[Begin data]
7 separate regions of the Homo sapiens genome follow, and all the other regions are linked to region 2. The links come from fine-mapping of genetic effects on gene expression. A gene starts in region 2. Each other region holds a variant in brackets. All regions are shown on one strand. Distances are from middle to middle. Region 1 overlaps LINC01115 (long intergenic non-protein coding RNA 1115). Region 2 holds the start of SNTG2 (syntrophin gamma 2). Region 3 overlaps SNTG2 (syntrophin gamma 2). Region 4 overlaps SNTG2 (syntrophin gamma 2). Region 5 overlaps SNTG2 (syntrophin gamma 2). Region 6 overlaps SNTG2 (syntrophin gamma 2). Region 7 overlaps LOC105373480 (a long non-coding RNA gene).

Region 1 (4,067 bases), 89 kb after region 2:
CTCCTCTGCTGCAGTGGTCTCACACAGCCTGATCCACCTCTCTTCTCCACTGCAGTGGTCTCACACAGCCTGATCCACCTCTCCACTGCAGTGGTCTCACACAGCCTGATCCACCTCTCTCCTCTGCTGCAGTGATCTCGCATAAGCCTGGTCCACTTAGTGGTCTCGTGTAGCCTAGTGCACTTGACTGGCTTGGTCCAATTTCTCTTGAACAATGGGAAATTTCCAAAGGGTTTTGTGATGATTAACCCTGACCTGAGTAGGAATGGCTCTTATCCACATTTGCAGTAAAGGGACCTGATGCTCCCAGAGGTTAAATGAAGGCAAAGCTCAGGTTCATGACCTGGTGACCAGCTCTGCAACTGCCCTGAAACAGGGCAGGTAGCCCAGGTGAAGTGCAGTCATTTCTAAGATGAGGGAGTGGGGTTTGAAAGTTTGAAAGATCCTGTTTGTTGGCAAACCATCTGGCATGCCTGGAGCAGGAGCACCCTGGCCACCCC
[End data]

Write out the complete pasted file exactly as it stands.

7 separate regions of the Homo sapiens genome follow, and all the other regions are linked to region 2. The links come from fine-mapping of genetic effects on gene expression. A gene starts in region 2. Each other region holds a variant in brackets. All regions are shown on one strand. Distances are from middle to middle. Region 1 overlaps LINC01115 (long intergenic non-protein coding RNA 1115). Region 2 holds the start of SNTG2 (syntrophin gamma 2). Region 3 overlaps SNTG2 (syntrophin gamma 2). Region 4 overlaps SNTG2 (syntrophin gamma 2). Region 5 overlaps SNTG2 (syntrophin gamma 2). Region 6 overlaps SNTG2 (syntrophin gamma 2). Region 7 overlaps LOC105373480 (a long non-coding RNA gene).

Region 1 (4,067 bases), 89 kb after region 2:
CTCCTCTGCTGCAGTGGTCTCACACAGCCTGATCCACCTCTCTTCTCCACTGCAGTGGTCTCACACAGCCTGATCCACCTCTCCACTGCAGTGGTCTCACACAGCCTGATCCACCTCTCTCCTCTGCTGCAGTGATCTCGCATAAGCCTGGTCCACTTAGTGGTCTCGTGTAGCCTAGTGCACTTGACTGGCTTGGTCCAATTTCTCTTGAACAATGGGAAATTTCCAAAGGGTTTTGTGATGATTAACCCTGACCTGAGTAGGAATGGCTCTTATCCACATTTGCAGTAAAGGGACCTGATGCTCCCAGAGGTTAAATGAAGGCAAAGCTCAGGTTCATGACCTGGTGACCAGCTCTGCAACTGCCCTGAAACAGGGCAGGTAGCCCAGGTGAAGTGCAGTCATTTCTAAGATGAGGGAGTGGGGTTTGAAAGTTTGAAAGATCCTGTTTGTTGGCAAACCATCTGGCATGCCTGGAGCAGGAGCACCCTGGCCACCCC